Overall, April is off to a good start — the garden speaks to my heart. What a blessing it is to be able to do this garden project with Ashley and the two Great Granddaughters. I can hear them squeal with delight when we pick the first cucumber.
~Today–August 28, 2018
Mesquite has lived in Prosser for a year today.
She has recovered nicely from the dog food debacle. Her coat is nice and full and has that slick look again. I see she is growing some longer fur around her pads, probably starting her winter coat. I hope that isn’t the sign of a cold winter to come.
She likes the Diamond Naturals dog food. She is always looking for her pan at dinner time. She has always been a good eater. My last Vizsla ate like a bird and was very picky. Everything had to be just right.
Mesquite likes to play with her stuffed animals. She is always packing one of them around in the house.
I can’t wait to get back on birds this fall. The rabbits are getting old. She enjoys her daily morning walks. She is always ready to go each morning. She just loves going in the car and doesn’t get sick anymore.
Mesquite is a real doll! Thanks again for getting her together with us! She has filled a real hole in our lives. ~ Lyle
We cannot thank you enough for loving Mesquite and giving her an excellent Golden Year Home.
GREETINGS FROM FAR EASTERN OREGON
~AUGUST 25, 2018
Onion harvest is in the works. Of course, we live on Onion Avenue. That might give you a clue that they grow a few onions in the Treasure Valley. We have met the bean harvester on the back road a couple of times, too. The fields are being picked clean all too soon for my liking. I am no rush for Autumn’s arrival. It is my favorite, but I am not about to wish the summer away.
We were in New Plymouth yesterday, and on our way home we came by a couple of farm stands. The one was packed with folks buying fresh produce. We drove on by not stopping to buy anything–Kamashige’s dropped off their excellent corn. We have the veggies from our garden. Of course, there are few things we must still buy if we want them–lettuce for one. We don’t have any growing, but also bananas, pineapples, etc. must always be picked up at the grocery. The best part of the trip was taking Manfred on his first outing. He made his first NAVHDA appearance. He also made a lot of new friends.
We continue to be engaged with the current litter. It is; however, not the only thing we have going. Today, Cliff is at the North American Versatile Hunting Dog Association (NAVHDA) hunt test. The Treasure Valley NAVHDA is the host club, and the test runs for three days (Friday-Sunday). We dropped by during the Utility Portion, and the atmosphere was thick with tension–training for this event requires a lot. Getting here and putting everything on the line is sometimes touch-and-go. Sure you prepared. Your Versatile Hunting Companion can do it all, but will the conditions be favorable. Will the dog perform to the best of their ability. Ah shucks–Cliff is taking a Weimaraner. What do we know about this breed? Anything can happen. I hope for the best–even a little miracle.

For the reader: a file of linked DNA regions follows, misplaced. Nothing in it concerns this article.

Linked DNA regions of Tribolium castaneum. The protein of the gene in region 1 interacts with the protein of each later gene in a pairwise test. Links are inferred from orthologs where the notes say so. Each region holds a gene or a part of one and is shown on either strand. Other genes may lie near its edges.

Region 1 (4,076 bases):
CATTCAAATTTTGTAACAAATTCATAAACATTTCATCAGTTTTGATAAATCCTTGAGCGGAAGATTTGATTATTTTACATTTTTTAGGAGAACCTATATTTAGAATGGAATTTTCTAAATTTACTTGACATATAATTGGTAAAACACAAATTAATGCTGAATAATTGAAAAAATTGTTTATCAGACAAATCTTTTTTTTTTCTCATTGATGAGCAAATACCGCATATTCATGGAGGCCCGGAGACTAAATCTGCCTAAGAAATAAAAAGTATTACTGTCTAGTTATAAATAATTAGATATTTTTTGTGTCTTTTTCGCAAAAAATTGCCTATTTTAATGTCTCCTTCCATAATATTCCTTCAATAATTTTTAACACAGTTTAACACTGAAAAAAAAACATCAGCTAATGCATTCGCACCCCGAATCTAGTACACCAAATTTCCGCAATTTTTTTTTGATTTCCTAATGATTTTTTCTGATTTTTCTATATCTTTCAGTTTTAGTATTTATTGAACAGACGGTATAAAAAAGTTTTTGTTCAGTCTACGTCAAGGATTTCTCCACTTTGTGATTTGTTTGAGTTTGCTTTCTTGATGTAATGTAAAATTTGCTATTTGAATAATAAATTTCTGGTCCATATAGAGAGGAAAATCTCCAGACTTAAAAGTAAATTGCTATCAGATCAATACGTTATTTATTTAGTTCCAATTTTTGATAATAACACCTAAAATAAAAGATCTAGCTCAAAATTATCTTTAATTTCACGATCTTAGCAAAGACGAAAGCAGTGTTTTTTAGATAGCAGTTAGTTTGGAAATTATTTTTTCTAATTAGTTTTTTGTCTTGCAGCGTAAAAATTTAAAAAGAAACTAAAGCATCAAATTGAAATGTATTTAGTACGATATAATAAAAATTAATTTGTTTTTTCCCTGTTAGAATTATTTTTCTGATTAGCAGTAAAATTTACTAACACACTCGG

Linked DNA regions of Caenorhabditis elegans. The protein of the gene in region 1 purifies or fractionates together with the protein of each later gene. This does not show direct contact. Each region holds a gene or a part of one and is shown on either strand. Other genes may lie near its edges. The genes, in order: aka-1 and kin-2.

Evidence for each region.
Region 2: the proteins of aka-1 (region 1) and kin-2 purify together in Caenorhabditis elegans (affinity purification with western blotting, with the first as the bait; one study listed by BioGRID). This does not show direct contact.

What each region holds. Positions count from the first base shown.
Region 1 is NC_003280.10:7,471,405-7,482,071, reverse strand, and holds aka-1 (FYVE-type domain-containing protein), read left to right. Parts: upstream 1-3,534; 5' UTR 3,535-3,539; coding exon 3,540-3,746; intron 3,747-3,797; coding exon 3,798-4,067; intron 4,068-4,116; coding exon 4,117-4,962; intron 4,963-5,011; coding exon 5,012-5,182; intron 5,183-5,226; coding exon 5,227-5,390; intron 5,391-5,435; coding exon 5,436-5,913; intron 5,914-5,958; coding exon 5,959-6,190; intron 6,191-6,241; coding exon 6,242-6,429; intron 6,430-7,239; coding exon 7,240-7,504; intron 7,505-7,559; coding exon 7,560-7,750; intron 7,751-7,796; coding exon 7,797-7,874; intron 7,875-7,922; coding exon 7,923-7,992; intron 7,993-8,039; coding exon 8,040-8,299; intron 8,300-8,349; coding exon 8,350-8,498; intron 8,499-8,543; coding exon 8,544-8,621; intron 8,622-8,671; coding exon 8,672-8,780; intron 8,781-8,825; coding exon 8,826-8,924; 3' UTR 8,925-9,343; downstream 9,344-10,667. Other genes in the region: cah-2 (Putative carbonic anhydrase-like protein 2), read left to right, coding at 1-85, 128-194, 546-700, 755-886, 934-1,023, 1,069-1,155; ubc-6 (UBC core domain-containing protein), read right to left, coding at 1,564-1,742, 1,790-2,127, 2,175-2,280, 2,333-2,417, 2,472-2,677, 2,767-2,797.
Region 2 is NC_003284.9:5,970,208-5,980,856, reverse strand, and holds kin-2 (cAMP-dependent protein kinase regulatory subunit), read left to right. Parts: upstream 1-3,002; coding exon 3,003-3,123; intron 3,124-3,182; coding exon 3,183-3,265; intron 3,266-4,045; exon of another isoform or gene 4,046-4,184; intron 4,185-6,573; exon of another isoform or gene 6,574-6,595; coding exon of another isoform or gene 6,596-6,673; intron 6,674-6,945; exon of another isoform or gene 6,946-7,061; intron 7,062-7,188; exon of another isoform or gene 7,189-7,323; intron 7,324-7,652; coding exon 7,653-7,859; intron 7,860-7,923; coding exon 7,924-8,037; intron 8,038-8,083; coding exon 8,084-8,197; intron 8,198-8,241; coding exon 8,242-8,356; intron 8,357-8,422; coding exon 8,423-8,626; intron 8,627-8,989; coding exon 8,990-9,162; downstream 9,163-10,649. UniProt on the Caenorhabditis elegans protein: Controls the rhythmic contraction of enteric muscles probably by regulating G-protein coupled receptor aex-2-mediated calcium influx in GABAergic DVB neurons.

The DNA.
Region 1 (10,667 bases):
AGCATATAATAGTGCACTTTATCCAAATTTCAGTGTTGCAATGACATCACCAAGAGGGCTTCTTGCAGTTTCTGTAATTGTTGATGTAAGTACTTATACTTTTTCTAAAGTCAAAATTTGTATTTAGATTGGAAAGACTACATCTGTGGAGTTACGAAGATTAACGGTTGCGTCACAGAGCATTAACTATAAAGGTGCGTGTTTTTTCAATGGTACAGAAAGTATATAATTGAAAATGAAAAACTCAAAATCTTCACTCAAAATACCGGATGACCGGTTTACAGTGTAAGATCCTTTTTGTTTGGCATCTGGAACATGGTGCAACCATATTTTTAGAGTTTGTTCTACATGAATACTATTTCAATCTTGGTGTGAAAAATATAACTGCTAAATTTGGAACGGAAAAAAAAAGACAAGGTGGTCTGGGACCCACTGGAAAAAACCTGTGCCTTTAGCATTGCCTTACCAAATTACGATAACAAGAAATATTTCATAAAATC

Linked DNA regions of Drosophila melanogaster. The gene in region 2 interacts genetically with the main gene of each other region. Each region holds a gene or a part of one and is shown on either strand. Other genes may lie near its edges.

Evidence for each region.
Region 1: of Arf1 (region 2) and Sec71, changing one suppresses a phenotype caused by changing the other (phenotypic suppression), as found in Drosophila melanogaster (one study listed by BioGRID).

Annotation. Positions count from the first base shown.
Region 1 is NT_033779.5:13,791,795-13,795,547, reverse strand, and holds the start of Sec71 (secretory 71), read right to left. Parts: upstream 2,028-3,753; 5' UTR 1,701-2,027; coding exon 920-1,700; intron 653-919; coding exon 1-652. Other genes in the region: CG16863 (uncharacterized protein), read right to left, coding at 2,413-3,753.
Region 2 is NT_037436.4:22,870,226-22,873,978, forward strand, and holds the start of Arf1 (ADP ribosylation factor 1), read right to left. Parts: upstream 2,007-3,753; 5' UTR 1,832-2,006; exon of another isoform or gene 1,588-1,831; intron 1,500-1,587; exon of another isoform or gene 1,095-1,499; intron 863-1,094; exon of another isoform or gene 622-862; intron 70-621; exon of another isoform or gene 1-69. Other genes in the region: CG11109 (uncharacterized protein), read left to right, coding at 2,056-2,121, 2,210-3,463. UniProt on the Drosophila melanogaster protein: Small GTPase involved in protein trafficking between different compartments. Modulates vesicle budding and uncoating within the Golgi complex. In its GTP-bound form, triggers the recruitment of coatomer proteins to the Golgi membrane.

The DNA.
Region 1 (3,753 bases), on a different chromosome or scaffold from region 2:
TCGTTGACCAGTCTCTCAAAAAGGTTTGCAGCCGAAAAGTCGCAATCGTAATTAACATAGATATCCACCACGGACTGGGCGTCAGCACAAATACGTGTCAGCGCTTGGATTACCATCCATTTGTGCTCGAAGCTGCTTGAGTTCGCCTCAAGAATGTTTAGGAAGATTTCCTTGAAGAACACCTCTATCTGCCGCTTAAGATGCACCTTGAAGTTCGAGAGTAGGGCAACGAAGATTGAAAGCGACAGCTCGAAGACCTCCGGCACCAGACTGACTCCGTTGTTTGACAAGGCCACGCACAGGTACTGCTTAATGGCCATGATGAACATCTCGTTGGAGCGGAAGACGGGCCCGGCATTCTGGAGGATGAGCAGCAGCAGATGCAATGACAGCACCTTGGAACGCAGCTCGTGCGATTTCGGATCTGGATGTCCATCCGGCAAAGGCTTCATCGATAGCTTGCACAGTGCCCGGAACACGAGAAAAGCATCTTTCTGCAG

This Week on the Blog
Sunday— August 19 — Rumor Has It
Monday–- August 20 — A Natural (Henry)
Tuesday — August 21 — Planning Ahead (for the next OwyheeStar)
Wednesday — August 22 — Snippets
Thursday –- August 23 — Five Years (Thunder)
Friday — August 24 — Vacation (Arliss and Jorga)
On a very personal note
I am happy to report I had my annual Oncologist visit. All was good. I am four years out from the original cancer finding. Hurrah! There is not much more to say about my health. It improves at a snail’s pace. I am ever so happy about that simple truth.
Cliff has been busy around the farm. He installed a little strip of gated pipe to help get water to the Three Cliff’s Sanctuary.
Oh, and speaking of the sanctuary, we are so happy to have a new picnic table. It was gifted to us by our friends Kendra and Dale. It is no ordinary picnic table. Well, you might not call it classy, but it is perfect for us. It was much-loved at its old residence, but no longer needed or practical. Therefore, we are the beneficiary. It took three guys to load it into our pickup. We cannot wait to get it down to the sanctuary, but for now, it sits in the back of the truck. (Haha) Kendra promises to come out and visit her old table in its new location. I cannot wait to share this moment with her. I think she will be happy for her old friend.
Meanwhile, the gardening girls faithfully work with me. No, it is not perfect–but we are doing pretty good for our first-year garden. We got off to a late start. There were many challenges. We need improvements here and there, but all-in-all we managed to pull together something we are pleased with–and we are harvesting some delicious eats. Ashley picked the first Honeydew. Oops–it got dropped on the way to the front door. We had to taste test it immediately. It met our expectations. The girls toted off what wasn’t eaten along with a box of cucumbers, tomatoes, and whatnot. Oh, and we have sunflowers, too. A little something for the soul. Let’s not forget the giant pumpkins, the banana squash (for the Weims), and grandpa Cliff’s cantaloupe.